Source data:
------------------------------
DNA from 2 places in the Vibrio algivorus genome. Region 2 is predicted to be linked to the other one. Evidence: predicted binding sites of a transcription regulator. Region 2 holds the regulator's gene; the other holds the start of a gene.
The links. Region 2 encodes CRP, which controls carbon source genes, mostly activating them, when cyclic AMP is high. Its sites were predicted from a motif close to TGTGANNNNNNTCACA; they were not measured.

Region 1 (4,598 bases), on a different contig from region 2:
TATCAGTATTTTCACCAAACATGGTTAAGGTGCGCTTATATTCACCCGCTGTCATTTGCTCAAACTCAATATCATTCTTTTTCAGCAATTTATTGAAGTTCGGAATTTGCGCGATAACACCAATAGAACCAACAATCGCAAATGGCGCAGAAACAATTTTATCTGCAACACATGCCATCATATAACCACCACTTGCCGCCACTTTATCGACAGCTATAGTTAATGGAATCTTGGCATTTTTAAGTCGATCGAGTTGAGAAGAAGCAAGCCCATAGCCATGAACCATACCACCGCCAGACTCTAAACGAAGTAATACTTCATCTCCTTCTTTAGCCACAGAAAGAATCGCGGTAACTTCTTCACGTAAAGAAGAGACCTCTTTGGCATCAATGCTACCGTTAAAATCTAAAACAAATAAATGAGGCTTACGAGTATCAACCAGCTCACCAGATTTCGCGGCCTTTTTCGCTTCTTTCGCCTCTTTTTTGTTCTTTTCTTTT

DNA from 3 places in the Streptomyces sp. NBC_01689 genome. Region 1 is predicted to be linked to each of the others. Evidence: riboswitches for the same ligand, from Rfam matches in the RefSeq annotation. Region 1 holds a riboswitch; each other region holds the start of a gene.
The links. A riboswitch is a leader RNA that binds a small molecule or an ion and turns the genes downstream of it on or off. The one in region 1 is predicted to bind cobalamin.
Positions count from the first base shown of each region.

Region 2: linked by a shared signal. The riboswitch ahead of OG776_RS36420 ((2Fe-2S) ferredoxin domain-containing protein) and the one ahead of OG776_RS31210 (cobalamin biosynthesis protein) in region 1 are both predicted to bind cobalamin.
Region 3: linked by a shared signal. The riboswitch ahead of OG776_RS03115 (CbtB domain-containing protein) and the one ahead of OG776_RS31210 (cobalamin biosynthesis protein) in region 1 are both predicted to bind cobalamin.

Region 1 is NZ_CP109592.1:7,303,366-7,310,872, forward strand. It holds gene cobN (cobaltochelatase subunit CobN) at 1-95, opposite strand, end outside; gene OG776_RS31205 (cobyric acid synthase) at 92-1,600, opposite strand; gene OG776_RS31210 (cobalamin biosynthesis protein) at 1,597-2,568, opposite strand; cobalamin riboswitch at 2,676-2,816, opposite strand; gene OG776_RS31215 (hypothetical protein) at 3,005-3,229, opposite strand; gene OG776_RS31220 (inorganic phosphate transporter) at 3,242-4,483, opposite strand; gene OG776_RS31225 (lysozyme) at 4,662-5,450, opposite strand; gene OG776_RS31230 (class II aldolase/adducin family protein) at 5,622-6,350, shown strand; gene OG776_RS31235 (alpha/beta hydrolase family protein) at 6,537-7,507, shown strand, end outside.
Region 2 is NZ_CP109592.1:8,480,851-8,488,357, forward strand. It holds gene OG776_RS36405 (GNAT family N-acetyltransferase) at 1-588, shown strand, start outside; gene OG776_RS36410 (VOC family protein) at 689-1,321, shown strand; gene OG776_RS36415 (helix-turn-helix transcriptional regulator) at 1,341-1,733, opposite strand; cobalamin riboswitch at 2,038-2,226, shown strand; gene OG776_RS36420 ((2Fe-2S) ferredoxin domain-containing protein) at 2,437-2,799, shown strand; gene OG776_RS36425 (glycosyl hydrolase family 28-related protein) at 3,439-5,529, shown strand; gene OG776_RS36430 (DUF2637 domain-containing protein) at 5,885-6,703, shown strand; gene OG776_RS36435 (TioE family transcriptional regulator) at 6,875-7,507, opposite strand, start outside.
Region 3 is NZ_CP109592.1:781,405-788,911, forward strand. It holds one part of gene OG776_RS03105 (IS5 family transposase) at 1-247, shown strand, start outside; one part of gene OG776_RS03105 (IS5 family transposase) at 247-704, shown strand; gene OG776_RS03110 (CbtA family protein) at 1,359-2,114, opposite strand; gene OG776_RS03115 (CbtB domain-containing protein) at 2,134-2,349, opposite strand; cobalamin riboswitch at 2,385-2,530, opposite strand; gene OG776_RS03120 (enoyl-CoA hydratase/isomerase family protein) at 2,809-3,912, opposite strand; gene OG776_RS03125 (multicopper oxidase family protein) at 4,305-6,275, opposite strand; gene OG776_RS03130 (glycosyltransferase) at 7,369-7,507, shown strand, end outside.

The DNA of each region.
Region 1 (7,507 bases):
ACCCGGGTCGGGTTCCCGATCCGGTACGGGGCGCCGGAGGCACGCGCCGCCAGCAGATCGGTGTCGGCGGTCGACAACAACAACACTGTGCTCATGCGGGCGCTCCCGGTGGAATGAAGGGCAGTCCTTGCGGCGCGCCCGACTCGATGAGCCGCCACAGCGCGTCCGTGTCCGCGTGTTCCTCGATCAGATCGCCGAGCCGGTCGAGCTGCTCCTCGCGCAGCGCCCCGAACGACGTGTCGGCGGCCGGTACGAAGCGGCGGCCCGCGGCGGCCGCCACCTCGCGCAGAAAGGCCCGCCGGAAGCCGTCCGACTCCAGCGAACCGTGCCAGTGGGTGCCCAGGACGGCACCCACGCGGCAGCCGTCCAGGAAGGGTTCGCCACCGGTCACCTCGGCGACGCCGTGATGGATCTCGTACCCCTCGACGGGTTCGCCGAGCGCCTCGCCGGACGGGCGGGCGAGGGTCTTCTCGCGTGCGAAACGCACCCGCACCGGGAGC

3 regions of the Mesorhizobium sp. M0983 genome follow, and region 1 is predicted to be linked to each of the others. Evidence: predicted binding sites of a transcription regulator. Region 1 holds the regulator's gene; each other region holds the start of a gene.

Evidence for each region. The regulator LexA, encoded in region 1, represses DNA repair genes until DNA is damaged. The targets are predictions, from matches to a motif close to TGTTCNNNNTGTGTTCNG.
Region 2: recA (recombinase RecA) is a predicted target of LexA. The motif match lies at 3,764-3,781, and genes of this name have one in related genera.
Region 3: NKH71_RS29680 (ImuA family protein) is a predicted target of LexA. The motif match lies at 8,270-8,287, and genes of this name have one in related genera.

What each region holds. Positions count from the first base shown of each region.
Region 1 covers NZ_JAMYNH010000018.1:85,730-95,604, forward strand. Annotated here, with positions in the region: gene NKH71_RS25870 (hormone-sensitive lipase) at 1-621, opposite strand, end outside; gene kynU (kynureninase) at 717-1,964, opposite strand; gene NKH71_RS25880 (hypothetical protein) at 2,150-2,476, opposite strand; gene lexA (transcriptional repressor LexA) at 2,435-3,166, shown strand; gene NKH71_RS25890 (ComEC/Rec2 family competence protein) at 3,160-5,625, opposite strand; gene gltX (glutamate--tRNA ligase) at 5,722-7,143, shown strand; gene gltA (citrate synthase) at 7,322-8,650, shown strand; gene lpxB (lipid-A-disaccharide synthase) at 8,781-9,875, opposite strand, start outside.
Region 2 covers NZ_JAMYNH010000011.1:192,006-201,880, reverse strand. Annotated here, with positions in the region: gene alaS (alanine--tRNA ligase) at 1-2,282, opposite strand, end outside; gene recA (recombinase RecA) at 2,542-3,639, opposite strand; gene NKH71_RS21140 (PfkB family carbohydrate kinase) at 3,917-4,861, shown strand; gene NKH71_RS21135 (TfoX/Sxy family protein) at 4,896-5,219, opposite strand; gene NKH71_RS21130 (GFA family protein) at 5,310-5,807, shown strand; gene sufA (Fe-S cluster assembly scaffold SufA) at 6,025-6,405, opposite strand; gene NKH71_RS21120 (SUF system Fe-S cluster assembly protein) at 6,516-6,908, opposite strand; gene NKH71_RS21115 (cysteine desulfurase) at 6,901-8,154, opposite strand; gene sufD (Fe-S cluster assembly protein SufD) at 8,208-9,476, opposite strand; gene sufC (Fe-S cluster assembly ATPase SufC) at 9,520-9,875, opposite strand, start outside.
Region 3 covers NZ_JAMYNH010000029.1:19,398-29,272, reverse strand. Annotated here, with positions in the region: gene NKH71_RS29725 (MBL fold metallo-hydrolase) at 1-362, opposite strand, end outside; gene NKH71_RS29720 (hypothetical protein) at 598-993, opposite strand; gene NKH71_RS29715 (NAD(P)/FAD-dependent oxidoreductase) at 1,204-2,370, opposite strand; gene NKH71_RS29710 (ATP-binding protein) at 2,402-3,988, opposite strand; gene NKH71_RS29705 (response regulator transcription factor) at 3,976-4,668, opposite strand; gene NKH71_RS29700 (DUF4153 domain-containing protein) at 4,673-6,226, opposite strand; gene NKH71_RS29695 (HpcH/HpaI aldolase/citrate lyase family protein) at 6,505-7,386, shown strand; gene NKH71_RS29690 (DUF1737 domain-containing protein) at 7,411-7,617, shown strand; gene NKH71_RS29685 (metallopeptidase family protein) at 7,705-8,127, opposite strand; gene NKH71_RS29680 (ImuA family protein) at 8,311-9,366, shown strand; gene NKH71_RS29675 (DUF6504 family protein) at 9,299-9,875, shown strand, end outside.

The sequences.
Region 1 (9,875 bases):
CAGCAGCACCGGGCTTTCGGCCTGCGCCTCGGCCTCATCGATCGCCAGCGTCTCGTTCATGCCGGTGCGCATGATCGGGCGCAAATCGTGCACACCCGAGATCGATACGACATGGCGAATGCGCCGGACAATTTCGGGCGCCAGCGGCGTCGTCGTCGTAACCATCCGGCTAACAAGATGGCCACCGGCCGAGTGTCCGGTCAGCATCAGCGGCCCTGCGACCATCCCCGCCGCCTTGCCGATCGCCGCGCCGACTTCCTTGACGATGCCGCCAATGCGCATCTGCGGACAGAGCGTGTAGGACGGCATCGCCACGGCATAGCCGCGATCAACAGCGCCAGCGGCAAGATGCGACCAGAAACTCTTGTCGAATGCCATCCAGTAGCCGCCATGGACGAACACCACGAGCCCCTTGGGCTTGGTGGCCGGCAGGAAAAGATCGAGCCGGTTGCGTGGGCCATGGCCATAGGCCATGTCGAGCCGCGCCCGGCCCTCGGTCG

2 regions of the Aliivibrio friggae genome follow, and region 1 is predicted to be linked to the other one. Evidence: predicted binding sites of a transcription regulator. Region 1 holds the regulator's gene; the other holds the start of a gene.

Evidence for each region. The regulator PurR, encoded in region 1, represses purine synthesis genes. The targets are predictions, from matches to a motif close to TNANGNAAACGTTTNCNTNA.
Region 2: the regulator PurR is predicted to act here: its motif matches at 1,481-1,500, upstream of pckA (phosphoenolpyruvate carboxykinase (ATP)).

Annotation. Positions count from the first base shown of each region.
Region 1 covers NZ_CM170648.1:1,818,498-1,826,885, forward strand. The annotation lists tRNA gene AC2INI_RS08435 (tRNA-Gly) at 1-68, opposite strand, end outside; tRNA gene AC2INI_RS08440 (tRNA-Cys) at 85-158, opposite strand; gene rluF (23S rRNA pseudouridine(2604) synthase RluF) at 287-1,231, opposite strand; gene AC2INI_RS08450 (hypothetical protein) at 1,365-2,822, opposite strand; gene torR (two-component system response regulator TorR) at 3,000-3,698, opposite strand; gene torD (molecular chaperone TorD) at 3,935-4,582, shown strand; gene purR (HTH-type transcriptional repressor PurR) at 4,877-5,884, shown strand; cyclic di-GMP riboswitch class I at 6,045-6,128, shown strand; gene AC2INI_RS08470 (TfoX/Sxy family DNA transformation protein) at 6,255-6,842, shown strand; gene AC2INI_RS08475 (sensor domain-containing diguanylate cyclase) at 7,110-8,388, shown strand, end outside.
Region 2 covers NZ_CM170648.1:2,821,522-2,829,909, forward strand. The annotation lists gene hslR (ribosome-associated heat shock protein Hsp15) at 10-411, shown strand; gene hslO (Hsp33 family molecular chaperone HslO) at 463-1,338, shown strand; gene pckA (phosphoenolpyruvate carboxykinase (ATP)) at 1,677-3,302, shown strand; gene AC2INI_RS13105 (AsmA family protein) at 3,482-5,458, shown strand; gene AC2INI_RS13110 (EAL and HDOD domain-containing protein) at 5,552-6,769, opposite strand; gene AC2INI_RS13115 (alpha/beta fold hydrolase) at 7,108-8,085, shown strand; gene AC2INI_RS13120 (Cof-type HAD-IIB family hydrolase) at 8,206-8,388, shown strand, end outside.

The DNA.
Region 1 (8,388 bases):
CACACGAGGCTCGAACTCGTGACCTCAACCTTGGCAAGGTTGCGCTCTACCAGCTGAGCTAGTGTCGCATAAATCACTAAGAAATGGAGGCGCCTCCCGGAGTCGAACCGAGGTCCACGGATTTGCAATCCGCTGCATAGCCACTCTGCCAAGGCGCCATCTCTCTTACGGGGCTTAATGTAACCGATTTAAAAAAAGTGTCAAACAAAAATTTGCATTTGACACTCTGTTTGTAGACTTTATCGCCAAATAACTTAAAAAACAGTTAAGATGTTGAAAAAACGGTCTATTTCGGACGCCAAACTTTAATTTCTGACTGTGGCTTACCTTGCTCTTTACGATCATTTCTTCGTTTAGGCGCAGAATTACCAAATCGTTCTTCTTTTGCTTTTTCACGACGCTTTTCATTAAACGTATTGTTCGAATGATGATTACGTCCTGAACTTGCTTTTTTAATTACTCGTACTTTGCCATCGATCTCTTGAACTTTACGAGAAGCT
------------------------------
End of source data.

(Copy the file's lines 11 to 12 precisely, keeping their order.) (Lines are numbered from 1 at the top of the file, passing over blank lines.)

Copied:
Region 2 is NZ_CP109592.1:8,480,851-8,488,357, forward strand. It holds gene OG776_RS36405 (GNAT family N-acetyltransferase) at 1-588, shown strand, start outside; gene OG776_RS36410 (VOC family protein) at 689-1,321, shown strand; gene OG776_RS36415 (helix-turn-helix transcriptional regulator) at 1,341-1,733, opposite strand; cobalamin riboswitch at 2,038-2,226, shown strand; gene OG776_RS36420 ((2Fe-2S) ferredoxin domain-containing protein) at 2,437-2,799, shown strand; gene OG776_RS36425 (glycosyl hydrolase family 28-related protein) at 3,439-5,529, shown strand; gene OG776_RS36430 (DUF2637 domain-containing protein) at 5,885-6,703, shown strand; gene OG776_RS36435 (TioE family transcriptional regulator) at 6,875-7,507, opposite strand, start outside.
Region 3 is NZ_CP109592.1:781,405-788,911, forward strand. It holds one part of gene OG776_RS03105 (IS5 family transposase) at 1-247, shown strand, start outside; one part of gene OG776_RS03105 (IS5 family transposase) at 247-704, shown strand; gene OG776_RS03110 (CbtA family protein) at 1,359-2,114, opposite strand; gene OG776_RS03115 (CbtB domain-containing protein) at 2,134-2,349, opposite strand; cobalamin riboswitch at 2,385-2,530, opposite strand; gene OG776_RS03120 (enoyl-CoA hydratase/isomerase family protein) at 2,809-3,912, opposite strand; gene OG776_RS03125 (multicopper oxidase family protein) at 4,305-6,275, opposite strand; gene OG776_RS03130 (glycosyltransferase) at 7,369-7,507, shown strand, end outside.